- When you decrease speed, you will lose translational lift as you pass below the 25-ish kts mark. Check this article about taking off and landing: https://www.helisimmer.com/how…licopters/takeoff-cruise/


    - As you approach the LZ (or any hard surface), you will notice the helicopter will tend to rise as it enters in-ground effect (IGE). Be ready for it but don't floor the collective. Some pilots "play" with translational lift and IGE as they enter IGE while losing translational lift. This has 2 benefits: you lose less altitude and you will need to move the collective less.


    If you are wondering why moving the collective less, remember that each time you change the collective, you change your torque as well. So you need to deal with a lot of different factors.

  • drhotwing1

    Changed the title of the thread from “Helicopter flight for beginners, don't crack up! (Profi mode, less relevant)” to “Learning how to fly the R22”.
  • I found some information about trim mechanism of R22: http://helicopterforum.vertica…com/topic/15554-r22-trim/

    Looks like R22 does not have the same trim as in a airplane. It's just something to help keeping the cyclic in position and reducing fatigue.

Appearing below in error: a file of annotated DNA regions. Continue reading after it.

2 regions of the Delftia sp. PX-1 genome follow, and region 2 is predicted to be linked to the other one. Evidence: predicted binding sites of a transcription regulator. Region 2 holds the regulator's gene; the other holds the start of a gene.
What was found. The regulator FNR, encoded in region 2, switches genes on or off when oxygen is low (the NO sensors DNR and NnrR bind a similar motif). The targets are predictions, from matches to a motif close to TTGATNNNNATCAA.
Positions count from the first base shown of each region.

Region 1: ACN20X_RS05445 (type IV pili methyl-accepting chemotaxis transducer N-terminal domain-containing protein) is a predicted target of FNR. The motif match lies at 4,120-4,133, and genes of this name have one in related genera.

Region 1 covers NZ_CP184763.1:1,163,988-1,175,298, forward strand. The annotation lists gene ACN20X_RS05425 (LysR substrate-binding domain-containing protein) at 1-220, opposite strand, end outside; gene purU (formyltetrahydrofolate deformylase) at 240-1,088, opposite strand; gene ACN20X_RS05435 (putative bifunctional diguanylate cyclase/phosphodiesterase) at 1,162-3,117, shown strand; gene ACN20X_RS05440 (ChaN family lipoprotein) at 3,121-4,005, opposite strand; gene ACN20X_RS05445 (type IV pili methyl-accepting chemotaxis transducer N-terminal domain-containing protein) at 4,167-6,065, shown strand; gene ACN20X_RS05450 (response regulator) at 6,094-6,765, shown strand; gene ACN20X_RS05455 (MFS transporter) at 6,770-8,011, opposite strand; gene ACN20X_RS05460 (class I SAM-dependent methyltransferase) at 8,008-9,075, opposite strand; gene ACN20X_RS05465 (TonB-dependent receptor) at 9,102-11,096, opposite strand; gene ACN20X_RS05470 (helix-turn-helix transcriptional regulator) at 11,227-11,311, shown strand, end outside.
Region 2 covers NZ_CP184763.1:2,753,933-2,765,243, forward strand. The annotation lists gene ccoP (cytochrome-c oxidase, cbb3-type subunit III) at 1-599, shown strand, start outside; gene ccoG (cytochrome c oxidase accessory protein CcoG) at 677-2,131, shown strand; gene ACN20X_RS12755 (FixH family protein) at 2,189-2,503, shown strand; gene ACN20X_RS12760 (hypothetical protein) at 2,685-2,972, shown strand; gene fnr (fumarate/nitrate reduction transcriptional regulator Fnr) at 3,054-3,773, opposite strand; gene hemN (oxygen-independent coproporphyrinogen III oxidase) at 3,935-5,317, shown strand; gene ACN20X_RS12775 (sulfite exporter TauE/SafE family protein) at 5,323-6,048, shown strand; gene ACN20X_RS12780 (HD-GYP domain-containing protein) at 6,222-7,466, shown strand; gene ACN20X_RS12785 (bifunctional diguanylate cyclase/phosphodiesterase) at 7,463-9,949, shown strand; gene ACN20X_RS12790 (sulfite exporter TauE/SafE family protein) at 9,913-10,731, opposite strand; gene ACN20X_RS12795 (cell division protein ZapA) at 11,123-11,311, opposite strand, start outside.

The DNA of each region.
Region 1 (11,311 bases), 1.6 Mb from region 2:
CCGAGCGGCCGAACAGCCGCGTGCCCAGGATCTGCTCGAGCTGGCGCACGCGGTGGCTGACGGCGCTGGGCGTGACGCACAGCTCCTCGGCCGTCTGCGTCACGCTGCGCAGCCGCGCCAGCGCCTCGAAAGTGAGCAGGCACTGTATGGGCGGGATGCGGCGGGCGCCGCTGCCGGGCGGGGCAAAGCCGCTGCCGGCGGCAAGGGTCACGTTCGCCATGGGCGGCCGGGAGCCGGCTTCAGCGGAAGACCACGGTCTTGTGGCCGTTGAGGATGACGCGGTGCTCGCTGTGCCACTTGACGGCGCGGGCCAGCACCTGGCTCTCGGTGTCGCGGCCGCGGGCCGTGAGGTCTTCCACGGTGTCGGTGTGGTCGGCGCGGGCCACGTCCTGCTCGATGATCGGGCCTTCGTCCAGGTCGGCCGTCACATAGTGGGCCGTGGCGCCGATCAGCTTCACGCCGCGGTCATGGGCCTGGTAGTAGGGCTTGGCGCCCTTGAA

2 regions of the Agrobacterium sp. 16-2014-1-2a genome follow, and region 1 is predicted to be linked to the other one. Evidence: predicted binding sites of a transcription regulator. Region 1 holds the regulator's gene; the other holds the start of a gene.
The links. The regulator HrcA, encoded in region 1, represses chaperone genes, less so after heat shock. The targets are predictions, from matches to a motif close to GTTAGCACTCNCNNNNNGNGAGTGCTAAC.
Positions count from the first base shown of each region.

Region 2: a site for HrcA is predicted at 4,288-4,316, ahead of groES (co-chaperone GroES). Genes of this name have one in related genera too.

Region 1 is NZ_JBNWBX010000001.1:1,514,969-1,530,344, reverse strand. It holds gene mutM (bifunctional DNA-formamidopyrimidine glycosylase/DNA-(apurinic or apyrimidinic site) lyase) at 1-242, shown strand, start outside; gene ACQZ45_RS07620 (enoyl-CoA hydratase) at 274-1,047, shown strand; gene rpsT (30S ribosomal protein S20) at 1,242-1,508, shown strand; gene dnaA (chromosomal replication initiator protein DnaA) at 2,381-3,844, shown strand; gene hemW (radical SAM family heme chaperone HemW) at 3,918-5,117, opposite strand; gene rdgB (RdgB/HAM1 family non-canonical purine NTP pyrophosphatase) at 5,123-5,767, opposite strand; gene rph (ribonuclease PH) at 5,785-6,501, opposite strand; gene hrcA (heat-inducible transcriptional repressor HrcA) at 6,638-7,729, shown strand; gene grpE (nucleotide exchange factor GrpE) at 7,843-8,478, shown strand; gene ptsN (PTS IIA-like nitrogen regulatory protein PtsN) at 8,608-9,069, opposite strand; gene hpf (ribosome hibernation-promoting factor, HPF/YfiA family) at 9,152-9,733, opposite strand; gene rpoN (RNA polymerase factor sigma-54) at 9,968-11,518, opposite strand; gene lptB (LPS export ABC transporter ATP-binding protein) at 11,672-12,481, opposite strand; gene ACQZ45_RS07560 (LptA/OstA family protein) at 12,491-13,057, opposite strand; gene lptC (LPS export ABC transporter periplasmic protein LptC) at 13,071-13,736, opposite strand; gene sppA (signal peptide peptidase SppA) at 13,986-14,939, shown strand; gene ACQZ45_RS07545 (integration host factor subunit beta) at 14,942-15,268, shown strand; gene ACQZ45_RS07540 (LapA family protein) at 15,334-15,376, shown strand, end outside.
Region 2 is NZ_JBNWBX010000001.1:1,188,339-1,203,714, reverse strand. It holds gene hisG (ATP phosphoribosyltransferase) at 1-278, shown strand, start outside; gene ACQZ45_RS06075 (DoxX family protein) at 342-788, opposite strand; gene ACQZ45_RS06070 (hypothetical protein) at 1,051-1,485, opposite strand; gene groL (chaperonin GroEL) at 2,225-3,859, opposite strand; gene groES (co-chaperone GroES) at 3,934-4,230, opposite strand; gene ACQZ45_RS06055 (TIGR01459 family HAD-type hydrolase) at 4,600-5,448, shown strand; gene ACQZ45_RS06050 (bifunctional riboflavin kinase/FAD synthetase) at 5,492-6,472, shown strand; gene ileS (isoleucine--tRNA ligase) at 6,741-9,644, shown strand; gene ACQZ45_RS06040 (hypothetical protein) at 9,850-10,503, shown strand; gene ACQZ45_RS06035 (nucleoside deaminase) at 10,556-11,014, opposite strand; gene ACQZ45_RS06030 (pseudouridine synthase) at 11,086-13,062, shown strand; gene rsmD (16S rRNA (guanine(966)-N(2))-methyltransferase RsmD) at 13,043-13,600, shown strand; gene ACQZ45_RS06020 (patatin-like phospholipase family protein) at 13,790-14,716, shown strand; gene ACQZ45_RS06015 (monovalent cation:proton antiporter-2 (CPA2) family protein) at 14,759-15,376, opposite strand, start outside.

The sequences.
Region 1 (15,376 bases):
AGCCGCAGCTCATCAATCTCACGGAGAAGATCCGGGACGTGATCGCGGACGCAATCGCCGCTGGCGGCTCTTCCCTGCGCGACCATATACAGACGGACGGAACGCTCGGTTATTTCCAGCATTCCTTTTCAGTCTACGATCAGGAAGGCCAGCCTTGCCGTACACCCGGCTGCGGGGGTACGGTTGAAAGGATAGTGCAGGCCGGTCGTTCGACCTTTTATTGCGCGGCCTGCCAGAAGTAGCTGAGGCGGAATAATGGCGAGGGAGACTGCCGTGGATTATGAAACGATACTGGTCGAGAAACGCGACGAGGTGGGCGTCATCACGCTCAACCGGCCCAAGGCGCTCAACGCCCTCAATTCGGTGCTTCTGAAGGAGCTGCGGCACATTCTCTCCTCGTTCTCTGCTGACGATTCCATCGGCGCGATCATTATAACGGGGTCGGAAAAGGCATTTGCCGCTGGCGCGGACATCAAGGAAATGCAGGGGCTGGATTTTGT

And it should only be applied during cruise, not during take off, hover, and landing.

    That is correct. The R22's trim is either on, or off. You pull the lever up from the console to engage. It feels like it's attached to a big rubber band. It reduces control pressure on forward cyclic only in a cruise.


    They have it wrong in that thread about the trim knob though. The knob that they are referring to is not trim, it is friction. You can add or lessen friction on the both the cyclic and collective controls.

  • Rudder trimmed out for take-off can be quickly set, see the stagger is a complete pedal width left forward. It makes twist joystick rudder a lot more comfortable.

    With power increase more left trim is needed and right trim is needed for a power reduction.



  • Sadly, I have had little time to practise, maybe 10-15 minutes a few times a week. Yet I seem to learn in my sleep. After a few days off, it all just seemed to come together and, though landings may still have a bit of a thud, I seem to be able to put the R22 to where I want it to go. I actually had to quit and check that I was still on profi mode, I just could not believe how much more controllable it felt. It's certainly great fun and very satisfying to fly.